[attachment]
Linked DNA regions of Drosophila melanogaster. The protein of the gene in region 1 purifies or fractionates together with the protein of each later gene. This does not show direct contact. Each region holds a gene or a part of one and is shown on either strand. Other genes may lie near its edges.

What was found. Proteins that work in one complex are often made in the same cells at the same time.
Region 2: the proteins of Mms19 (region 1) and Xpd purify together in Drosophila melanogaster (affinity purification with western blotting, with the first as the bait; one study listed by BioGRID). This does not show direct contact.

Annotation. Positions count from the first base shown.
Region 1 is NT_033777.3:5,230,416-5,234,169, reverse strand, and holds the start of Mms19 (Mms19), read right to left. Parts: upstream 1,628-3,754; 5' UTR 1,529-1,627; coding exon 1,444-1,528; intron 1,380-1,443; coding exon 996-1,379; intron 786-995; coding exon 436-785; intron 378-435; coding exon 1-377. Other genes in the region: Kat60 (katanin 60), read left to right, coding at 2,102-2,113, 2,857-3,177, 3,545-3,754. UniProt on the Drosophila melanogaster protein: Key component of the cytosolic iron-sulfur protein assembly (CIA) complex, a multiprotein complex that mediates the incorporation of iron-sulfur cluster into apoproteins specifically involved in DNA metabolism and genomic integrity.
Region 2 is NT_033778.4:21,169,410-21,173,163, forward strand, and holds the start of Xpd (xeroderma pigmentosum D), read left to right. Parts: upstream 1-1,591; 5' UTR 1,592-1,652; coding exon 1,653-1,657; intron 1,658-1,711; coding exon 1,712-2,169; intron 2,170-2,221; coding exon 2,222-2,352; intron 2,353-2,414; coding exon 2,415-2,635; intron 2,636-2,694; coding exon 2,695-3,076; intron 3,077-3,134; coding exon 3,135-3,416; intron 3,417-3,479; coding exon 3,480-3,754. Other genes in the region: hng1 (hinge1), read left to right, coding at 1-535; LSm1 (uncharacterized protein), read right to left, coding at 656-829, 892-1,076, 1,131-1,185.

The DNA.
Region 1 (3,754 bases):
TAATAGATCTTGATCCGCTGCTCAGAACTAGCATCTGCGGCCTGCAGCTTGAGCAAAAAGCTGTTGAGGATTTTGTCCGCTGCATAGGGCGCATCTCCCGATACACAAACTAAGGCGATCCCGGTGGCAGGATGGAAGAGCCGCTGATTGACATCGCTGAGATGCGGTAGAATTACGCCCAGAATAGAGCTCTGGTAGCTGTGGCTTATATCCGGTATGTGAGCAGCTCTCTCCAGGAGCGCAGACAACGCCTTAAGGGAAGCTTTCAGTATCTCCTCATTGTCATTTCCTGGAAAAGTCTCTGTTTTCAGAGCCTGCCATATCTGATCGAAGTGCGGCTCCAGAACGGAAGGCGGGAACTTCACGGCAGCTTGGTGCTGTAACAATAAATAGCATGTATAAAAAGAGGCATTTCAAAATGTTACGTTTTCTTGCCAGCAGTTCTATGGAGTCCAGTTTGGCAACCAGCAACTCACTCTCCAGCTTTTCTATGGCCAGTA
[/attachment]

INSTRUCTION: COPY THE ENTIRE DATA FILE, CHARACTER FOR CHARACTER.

Linked DNA regions of Drosophila melanogaster. The protein of the gene in region 1 purifies or fractionates together with the protein of each later gene. This does not show direct contact. Each region holds a gene or a part of one and is shown on either strand. Other genes may lie near its edges.

What was found. Proteins that work in one complex are often made in the same cells at the same time.
Region 2: the proteins of Mms19 (region 1) and Xpd purify together in Drosophila melanogaster (affinity purification with western blotting, with the first as the bait; one study listed by BioGRID). This does not show direct contact.

Annotation. Positions count from the first base shown.
Region 1 is NT_033777.3:5,230,416-5,234,169, reverse strand, and holds the start of Mms19 (Mms19), read right to left. Parts: upstream 1,628-3,754; 5' UTR 1,529-1,627; coding exon 1,444-1,528; intron 1,380-1,443; coding exon 996-1,379; intron 786-995; coding exon 436-785; intron 378-435; coding exon 1-377. Other genes in the region: Kat60 (katanin 60), read left to right, coding at 2,102-2,113, 2,857-3,177, 3,545-3,754. UniProt on the Drosophila melanogaster protein: Key component of the cytosolic iron-sulfur protein assembly (CIA) complex, a multiprotein complex that mediates the incorporation of iron-sulfur cluster into apoproteins specifically involved in DNA metabolism and genomic integrity.
Region 2 is NT_033778.4:21,169,410-21,173,163, forward strand, and holds the start of Xpd (xeroderma pigmentosum D), read left to right. Parts: upstream 1-1,591; 5' UTR 1,592-1,652; coding exon 1,653-1,657; intron 1,658-1,711; coding exon 1,712-2,169; intron 2,170-2,221; coding exon 2,222-2,352; intron 2,353-2,414; coding exon 2,415-2,635; intron 2,636-2,694; coding exon 2,695-3,076; intron 3,077-3,134; coding exon 3,135-3,416; intron 3,417-3,479; coding exon 3,480-3,754. Other genes in the region: hng1 (hinge1), read left to right, coding at 1-535; LSm1 (uncharacterized protein), read right to left, coding at 656-829, 892-1,076, 1,131-1,185.

The DNA.
Region 1 (3,754 bases):
TAATAGATCTTGATCCGCTGCTCAGAACTAGCATCTGCGGCCTGCAGCTTGAGCAAAAAGCTGTTGAGGATTTTGTCCGCTGCATAGGGCGCATCTCCCGATACACAAACTAAGGCGATCCCGGTGGCAGGATGGAAGAGCCGCTGATTGACATCGCTGAGATGCGGTAGAATTACGCCCAGAATAGAGCTCTGGTAGCTGTGGCTTATATCCGGTATGTGAGCAGCTCTCTCCAGGAGCGCAGACAACGCCTTAAGGGAAGCTTTCAGTATCTCCTCATTGTCATTTCCTGGAAAAGTCTCTGTTTTCAGAGCCTGCCATATCTGATCGAAGTGCGGCTCCAGAACGGAAGGCGGGAACTTCACGGCAGCTTGGTGCTGTAACAATAAATAGCATGTATAAAAAGAGGCATTTCAAAATGTTACGTTTTCTTGCCAGCAGTTCTATGGAGTCCAGTTTGGCAACCAGCAACTCACTCTCCAGCTTTTCTATGGCCAGTA